Miseducation

Texas Board of Ed wants to remove Hillary Clinton, Helen Keller from required curriculum

Democratic presidential candidate Hillary Clinton delivers remarks during the fourth day of the Democratic National Convention at the Wells Fargo Center, July 28, 2016 in Philadelphia, Pennsylvania. (Photo by Alex Wong/Getty Images)

Lauren McGauhy of The Dallas Morning News reported in recent days on an eye-opening story about changes education officials in Texas are trying to make regarding the material students in the Lone Star State will be required to learn in social studies classes. According to McGauhy’s report, the Texas Board of Education held a preliminary vote and approved removing certain historical figures from the official K-12 curriculum, including Hillary Clinton and Hellen Keller.

Hillary Clinton, of course, made history in 2016 when she became the first woman in the U.S. to win the presidential nomination for a major political party. She also went on to win the popular vote. High school students in Texas have been required to learn about Clinton along with other influential figures in American history, like Andrew Carnegie, Thurgood Marshall and Sandra Day O’Connor.

McGauhy reports that a 15-member panel of educators was assembled to formulate a questionnaire that would result in ranking the significance of historical figures currently being taught in the curriculum. The questionnaire was given to a number of teachers who volunteered to give feedback and it posed questions such as: “Did the person trigger a watershed change”; “Was the person from an underrepresented group”; and “Will their impact stand the test of time?”

Helen Adams Keller (1880 – 1968), the blind and deaf author and lecturer. (Photo by Topical Press Agency/Getty Images)

Historical figures were graded on a point system and Clinton scored a 5 out of 20, while Keller picked up a 7. Republican senator and 1964 GOP presidential nominee Barry Goldwater — the first candidate of Jewish heritage to run for president, though he was a practicing Christian — was also ousted from the curriculum. Keller, the famed political activist and author who was the first deaf and blind person to earn a bachelor’s degree from a college, has been taught to third-graders in Texas for decades.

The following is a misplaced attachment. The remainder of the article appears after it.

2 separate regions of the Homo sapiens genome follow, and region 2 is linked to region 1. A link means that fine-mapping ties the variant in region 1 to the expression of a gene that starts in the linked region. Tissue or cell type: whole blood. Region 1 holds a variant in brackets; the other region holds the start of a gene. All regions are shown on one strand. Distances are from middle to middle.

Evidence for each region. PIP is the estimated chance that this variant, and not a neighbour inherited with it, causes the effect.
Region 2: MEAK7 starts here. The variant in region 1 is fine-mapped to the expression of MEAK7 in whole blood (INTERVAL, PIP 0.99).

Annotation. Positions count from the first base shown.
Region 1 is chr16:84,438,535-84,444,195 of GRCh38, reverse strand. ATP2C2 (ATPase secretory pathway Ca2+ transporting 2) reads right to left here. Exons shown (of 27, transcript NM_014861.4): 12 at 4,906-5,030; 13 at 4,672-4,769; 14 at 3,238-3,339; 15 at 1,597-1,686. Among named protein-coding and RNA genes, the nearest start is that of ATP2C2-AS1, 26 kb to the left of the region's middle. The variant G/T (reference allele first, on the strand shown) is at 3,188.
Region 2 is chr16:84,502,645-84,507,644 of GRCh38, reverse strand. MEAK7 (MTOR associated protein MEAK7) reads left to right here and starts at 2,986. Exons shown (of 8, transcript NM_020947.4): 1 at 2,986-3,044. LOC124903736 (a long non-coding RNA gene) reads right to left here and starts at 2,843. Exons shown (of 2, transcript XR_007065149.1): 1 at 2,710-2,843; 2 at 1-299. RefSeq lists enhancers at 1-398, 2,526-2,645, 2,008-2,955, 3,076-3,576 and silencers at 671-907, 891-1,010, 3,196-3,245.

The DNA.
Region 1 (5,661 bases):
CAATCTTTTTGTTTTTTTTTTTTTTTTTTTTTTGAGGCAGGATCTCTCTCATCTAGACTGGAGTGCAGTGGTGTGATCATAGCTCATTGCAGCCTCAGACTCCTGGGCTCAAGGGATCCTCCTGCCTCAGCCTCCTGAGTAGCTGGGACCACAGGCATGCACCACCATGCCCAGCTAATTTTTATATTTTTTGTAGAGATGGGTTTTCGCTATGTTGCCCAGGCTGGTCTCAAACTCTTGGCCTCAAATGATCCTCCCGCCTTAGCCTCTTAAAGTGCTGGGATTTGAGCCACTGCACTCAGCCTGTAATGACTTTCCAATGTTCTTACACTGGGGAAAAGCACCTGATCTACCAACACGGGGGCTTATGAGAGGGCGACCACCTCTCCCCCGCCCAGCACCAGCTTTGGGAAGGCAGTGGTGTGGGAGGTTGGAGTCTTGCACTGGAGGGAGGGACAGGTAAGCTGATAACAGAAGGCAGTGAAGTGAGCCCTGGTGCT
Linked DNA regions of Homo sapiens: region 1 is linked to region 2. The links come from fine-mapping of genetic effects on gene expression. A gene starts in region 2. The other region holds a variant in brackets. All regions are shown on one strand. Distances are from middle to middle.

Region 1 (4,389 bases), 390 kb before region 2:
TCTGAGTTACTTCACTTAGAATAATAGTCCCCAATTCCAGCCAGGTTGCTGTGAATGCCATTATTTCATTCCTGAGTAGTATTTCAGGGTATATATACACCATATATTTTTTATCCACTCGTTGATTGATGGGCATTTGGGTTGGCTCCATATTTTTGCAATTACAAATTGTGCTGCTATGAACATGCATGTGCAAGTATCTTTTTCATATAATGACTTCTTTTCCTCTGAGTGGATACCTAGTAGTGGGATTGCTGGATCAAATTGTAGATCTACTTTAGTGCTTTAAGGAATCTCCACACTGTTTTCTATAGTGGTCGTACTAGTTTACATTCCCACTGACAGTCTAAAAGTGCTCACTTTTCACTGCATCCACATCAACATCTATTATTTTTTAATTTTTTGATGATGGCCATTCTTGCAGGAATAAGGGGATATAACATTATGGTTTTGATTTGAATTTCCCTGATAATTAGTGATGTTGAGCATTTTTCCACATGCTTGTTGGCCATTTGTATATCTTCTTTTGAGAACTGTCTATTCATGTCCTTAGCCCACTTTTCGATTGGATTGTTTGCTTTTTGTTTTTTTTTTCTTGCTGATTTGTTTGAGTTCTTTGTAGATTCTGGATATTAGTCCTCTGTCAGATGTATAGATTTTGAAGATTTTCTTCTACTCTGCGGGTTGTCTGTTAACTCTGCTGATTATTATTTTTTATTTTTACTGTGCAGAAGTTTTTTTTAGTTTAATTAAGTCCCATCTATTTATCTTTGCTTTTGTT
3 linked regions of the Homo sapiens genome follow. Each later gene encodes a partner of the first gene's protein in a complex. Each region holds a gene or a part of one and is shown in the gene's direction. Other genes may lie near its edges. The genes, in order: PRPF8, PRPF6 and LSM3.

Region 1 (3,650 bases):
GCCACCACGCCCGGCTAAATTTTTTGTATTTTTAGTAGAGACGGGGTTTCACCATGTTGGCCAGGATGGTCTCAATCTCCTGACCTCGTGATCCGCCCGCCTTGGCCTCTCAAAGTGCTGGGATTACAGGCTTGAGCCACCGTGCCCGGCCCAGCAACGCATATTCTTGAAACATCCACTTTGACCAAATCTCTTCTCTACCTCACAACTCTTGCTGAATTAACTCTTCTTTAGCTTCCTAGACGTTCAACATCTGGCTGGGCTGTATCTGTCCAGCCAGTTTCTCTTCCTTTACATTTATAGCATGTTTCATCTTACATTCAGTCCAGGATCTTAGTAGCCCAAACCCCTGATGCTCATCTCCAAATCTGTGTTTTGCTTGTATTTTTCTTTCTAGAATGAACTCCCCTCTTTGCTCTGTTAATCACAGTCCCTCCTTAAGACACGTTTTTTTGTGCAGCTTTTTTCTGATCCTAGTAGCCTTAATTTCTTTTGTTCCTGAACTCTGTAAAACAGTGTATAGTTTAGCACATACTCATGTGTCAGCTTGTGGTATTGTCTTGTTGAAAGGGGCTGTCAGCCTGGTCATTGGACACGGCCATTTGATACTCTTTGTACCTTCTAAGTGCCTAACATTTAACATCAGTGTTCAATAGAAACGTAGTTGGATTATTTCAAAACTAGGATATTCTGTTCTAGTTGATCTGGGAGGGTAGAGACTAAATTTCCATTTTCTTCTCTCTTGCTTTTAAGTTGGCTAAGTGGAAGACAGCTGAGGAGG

The new curriculum wouldn’t prohibit teachers from continuing to teach students about Clinton, Keller and Goldwater, but it won’t mandate them to do so, which proponents say will help teachers allow students to focus less on memorization of names and dates. While many lauded the outcome of the vote, the decision was also met with criticism given that it will impact some 5.4 million students in Texas and could serve as a template for curriculums in other states.

House Democratic Caucus Chairman Chris Turner slammed the decision and in a post on Twitter called for Clinton and Keller to be added back to the curriculum. “If Helen Keller was an important historical figure when I was in school (and she was), then she still is today,” the state representative said. “@HillaryClinton is the 1st and only woman to be the presidential nominee of a major party in U.S. history. Enough said.” Incidentally, teachers will still be required to provide lessons on former President Bill Clinton.

The board of education will vote again one last time on the measure in November, so a new curriculum has not yet been adopted. On Monday night, McGauhy appeared on CNN to discuss the implications of the vote being finalized in November. “Textbook creators, when they’re looking at what they are going to put into their books for not just our state, but states across the country, they will look at the curriculum in Texas,” she said. Watch her full interview with Chris Cuomo below.

Read the full story at The Dallas Morning News

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